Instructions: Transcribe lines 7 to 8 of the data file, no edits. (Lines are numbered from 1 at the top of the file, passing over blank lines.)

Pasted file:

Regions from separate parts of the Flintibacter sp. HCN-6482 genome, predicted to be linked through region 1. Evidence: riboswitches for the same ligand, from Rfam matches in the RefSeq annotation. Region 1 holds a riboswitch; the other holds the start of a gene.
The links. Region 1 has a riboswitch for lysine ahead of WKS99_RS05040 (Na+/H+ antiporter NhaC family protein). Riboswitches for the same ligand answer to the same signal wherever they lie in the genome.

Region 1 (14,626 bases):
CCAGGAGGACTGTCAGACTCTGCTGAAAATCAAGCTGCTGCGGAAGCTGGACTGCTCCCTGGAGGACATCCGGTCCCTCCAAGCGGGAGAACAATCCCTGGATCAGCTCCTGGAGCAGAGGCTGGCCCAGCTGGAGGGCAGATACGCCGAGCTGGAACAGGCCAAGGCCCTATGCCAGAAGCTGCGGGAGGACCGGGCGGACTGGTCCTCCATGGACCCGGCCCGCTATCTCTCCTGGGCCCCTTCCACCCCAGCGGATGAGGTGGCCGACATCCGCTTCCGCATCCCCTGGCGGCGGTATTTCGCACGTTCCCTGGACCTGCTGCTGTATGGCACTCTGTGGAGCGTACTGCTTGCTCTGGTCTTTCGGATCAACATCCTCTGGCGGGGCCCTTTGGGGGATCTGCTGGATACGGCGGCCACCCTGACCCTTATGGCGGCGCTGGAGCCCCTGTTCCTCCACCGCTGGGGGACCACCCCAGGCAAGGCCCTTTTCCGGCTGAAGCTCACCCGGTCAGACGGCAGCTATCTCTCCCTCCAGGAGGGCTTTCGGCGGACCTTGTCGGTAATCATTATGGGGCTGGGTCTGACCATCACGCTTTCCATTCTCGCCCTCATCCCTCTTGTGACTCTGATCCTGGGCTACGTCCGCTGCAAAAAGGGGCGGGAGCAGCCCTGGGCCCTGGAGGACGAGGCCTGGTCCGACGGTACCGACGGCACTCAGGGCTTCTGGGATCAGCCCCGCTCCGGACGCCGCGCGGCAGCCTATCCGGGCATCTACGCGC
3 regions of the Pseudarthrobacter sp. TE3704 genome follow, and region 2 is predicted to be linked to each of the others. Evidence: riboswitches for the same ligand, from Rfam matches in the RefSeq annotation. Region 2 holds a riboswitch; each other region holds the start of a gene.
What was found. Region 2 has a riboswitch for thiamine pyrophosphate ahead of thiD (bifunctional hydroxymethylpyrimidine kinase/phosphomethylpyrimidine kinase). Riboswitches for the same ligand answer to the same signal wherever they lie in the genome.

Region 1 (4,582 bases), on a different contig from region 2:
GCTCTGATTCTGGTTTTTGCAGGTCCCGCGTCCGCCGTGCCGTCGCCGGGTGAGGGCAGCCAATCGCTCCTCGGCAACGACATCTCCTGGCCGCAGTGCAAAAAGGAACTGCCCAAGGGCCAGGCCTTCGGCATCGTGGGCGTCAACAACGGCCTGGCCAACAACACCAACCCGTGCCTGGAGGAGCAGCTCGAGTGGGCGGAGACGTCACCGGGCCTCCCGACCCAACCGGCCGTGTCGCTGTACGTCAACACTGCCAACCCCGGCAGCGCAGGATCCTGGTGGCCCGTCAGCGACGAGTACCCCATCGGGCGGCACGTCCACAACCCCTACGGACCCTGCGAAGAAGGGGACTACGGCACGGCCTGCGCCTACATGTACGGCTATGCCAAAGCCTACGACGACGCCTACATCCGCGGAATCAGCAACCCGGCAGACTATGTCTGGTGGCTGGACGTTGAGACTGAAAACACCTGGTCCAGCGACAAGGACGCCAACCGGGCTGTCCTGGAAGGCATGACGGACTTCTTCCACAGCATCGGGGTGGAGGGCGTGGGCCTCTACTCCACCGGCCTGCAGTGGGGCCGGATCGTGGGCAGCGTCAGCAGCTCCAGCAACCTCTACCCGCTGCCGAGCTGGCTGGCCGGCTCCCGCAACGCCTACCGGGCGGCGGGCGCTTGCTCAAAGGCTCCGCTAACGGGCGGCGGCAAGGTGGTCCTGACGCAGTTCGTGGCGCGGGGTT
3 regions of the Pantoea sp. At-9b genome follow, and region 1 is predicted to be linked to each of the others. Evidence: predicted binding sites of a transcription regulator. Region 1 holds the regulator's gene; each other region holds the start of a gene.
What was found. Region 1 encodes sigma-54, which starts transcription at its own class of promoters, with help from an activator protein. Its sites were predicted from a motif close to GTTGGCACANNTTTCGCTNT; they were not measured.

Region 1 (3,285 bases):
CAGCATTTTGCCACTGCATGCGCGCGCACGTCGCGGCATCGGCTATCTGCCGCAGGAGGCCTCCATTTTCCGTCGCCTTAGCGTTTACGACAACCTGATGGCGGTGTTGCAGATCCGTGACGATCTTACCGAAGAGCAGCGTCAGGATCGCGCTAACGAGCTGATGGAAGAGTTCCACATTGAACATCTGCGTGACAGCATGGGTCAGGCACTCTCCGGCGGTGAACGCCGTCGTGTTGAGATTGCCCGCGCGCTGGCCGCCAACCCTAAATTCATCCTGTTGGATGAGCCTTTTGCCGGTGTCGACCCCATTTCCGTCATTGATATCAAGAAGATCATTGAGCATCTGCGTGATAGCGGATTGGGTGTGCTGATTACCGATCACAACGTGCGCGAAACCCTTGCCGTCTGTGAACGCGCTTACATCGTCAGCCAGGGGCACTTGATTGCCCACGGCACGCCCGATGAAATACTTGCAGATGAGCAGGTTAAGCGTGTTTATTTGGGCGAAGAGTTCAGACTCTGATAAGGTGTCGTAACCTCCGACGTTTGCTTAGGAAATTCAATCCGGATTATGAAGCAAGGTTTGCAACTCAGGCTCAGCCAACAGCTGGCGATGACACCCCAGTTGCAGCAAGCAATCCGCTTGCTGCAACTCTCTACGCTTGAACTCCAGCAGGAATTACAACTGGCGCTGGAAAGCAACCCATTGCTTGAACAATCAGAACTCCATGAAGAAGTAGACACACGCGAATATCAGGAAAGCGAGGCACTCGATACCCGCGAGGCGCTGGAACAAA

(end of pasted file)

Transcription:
Region 1 (4,582 bases), on a different contig from region 2:
GCTCTGATTCTGGTTTTTGCAGGTCCCGCGTCCGCCGTGCCGTCGCCGGGTGAGGGCAGCCAATCGCTCCTCGGCAACGACATCTCCTGGCCGCAGTGCAAAAAGGAACTGCCCAAGGGCCAGGCCTTCGGCATCGTGGGCGTCAACAACGGCCTGGCCAACAACACCAACCCGTGCCTGGAGGAGCAGCTCGAGTGGGCGGAGACGTCACCGGGCCTCCCGACCCAACCGGCCGTGTCGCTGTACGTCAACACTGCCAACCCCGGCAGCGCAGGATCCTGGTGGCCCGTCAGCGACGAGTACCCCATCGGGCGGCACGTCCACAACCCCTACGGACCCTGCGAAGAAGGGGACTACGGCACGGCCTGCGCCTACATGTACGGCTATGCCAAAGCCTACGACGACGCCTACATCCGCGGAATCAGCAACCCGGCAGACTATGTCTGGTGGCTGGACGTTGAGACTGAAAACACCTGGTCCAGCGACAAGGACGCCAACCGGGCTGTCCTGGAAGGCATGACGGACTTCTTCCACAGCATCGGGGTGGAGGGCGTGGGCCTCTACTCCACCGGCCTGCAGTGGGGCCGGATCGTGGGCAGCGTCAGCAGCTCCAGCAACCTCTACCCGCTGCCGAGCTGGCTGGCCGGCTCCCGCAACGCCTACCGGGCGGCGGGCGCTTGCTCAAAGGCTCCGCTAACGGGCGGCGGCAAGGTGGTCCTGACGCAGTTCGTGGCGCGGGGTT